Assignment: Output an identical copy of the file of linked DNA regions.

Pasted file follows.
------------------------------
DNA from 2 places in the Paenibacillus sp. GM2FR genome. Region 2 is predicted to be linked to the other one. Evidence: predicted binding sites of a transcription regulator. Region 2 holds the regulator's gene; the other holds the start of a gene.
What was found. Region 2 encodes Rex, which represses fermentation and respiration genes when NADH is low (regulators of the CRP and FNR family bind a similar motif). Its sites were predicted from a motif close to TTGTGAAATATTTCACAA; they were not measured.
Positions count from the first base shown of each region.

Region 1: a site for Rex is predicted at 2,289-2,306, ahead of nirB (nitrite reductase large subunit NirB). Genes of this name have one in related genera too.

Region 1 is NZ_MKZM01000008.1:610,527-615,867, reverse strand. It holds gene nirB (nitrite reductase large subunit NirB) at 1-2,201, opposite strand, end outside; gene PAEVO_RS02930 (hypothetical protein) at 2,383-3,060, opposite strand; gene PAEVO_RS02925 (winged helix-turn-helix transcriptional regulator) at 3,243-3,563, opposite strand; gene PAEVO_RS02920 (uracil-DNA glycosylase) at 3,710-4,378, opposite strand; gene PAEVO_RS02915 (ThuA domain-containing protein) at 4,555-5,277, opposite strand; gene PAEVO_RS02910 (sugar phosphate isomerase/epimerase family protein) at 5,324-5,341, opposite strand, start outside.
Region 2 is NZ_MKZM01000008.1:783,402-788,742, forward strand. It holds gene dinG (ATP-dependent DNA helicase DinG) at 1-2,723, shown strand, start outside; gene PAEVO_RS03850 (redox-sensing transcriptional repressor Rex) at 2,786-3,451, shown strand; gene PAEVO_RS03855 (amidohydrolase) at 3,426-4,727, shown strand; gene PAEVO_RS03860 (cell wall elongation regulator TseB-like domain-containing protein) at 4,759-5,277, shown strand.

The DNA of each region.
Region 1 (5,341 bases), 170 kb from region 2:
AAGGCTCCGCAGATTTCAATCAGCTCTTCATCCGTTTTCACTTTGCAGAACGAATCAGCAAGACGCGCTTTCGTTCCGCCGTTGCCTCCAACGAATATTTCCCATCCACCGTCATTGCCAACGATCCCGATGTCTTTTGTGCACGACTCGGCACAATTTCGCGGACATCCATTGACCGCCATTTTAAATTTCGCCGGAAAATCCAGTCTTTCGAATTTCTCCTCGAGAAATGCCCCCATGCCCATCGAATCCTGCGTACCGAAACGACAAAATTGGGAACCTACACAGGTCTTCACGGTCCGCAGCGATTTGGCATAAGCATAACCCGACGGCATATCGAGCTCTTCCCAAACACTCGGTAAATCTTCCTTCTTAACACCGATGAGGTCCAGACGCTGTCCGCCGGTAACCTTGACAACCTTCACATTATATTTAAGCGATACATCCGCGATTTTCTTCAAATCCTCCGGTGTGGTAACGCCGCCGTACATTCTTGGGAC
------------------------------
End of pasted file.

DNA from 2 places in the Paenibacillus sp. GM2FR genome. Region 2 is predicted to be linked to the other one. Evidence: predicted binding sites of a transcription regulator. Region 2 holds the regulator's gene; the other holds the start of a gene.
What was found. Region 2 encodes Rex, which represses fermentation and respiration genes when NADH is low (regulators of the CRP and FNR family bind a similar motif). Its sites were predicted from a motif close to TTGTGAAATATTTCACAA; they were not measured.
Positions count from the first base shown of each region.

Region 1: a site for Rex is predicted at 2,289-2,306, ahead of nirB (nitrite reductase large subunit NirB). Genes of this name have one in related genera too.

Region 1 is NZ_MKZM01000008.1:610,527-615,867, reverse strand. It holds gene nirB (nitrite reductase large subunit NirB) at 1-2,201, opposite strand, end outside; gene PAEVO_RS02930 (hypothetical protein) at 2,383-3,060, opposite strand; gene PAEVO_RS02925 (winged helix-turn-helix transcriptional regulator) at 3,243-3,563, opposite strand; gene PAEVO_RS02920 (uracil-DNA glycosylase) at 3,710-4,378, opposite strand; gene PAEVO_RS02915 (ThuA domain-containing protein) at 4,555-5,277, opposite strand; gene PAEVO_RS02910 (sugar phosphate isomerase/epimerase family protein) at 5,324-5,341, opposite strand, start outside.
Region 2 is NZ_MKZM01000008.1:783,402-788,742, forward strand. It holds gene dinG (ATP-dependent DNA helicase DinG) at 1-2,723, shown strand, start outside; gene PAEVO_RS03850 (redox-sensing transcriptional repressor Rex) at 2,786-3,451, shown strand; gene PAEVO_RS03855 (amidohydrolase) at 3,426-4,727, shown strand; gene PAEVO_RS03860 (cell wall elongation regulator TseB-like domain-containing protein) at 4,759-5,277, shown strand.

The DNA of each region.
Region 1 (5,341 bases), 170 kb from region 2:
AAGGCTCCGCAGATTTCAATCAGCTCTTCATCCGTTTTCACTTTGCAGAACGAATCAGCAAGACGCGCTTTCGTTCCGCCGTTGCCTCCAACGAATATTTCCCATCCACCGTCATTGCCAACGATCCCGATGTCTTTTGTGCACGACTCGGCACAATTTCGCGGACATCCATTGACCGCCATTTTAAATTTCGCCGGAAAATCCAGTCTTTCGAATTTCTCCTCGAGAAATGCCCCCATGCCCATCGAATCCTGCGTACCGAAACGACAAAATTGGGAACCTACACAGGTCTTCACGGTCCGCAGCGATTTGGCATAAGCATAACCCGACGGCATATCGAGCTCTTCCCAAACACTCGGTAAATCTTCCTTCTTAACACCGATGAGGTCCAGACGCTGTCCGCCGGTAACCTTGACAACCTTCACATTATATTTAAGCGATACATCCGCGATTTTCTTCAAATCCTCCGGTGTGGTAACGCCGCCGTACATTCTTGGGAC